By: Peggy Sue Wood | @peggyseditorial
OKAY. This review has been way overdue, but in my defense, I wanted to wait until Summer was officially over, and for me, that meant the Crunchyroll Expo needed to happen before making this post. So let’s get into it:
This summer, in addition to the Big Three Anime Weekend (where people could attend Anime Expo Lite, Funimation Con 2020, and Aniplex Online Fest all at once), we also had Comic-Con, the Virtual Crunchyroll Expo, and several other small conferences happening online like the Toonami special.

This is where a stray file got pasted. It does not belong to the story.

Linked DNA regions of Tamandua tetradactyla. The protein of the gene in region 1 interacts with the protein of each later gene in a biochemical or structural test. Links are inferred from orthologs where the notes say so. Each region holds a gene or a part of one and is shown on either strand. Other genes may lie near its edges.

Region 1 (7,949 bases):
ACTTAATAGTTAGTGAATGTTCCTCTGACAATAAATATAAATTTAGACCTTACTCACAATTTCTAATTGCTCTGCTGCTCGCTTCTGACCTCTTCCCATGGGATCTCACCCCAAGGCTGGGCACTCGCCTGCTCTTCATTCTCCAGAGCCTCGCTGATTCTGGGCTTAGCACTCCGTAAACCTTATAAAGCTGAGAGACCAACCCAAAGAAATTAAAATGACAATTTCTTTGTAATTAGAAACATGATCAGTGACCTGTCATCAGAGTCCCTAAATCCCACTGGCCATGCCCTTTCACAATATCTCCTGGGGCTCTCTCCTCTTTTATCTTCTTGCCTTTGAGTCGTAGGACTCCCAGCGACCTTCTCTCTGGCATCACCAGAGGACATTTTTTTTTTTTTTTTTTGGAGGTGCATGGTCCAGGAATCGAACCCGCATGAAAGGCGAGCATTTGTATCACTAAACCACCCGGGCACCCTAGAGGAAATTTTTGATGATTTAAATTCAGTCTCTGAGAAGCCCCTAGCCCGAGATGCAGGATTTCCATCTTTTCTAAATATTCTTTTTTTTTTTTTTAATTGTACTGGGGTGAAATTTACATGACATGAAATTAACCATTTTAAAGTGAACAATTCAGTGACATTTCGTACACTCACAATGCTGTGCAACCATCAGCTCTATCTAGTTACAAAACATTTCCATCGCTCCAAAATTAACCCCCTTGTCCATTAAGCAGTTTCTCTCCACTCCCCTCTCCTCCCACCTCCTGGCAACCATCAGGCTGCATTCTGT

The events I “attended” happened to all be free (woohoo!), and to be perfectly honest: I LOVED it. I hope that they have more virtual conventions like these in the future. It’s not because I don’t love in-person and live conventions. I mean, anyone that knows me personally knows that I love conventions, traveling, dressing up, and more. I am a massive nerd for literary/professional/writing conferences and actively seek them out to attend throughout the year (if not present at them). I love anime conventions just as much and see them as a way to geek out with people from all over the world who share the same interests I do (and often know the niche anime/manga/webcomic/etc. that so few of my regular friends know about or have any interest in seeing!).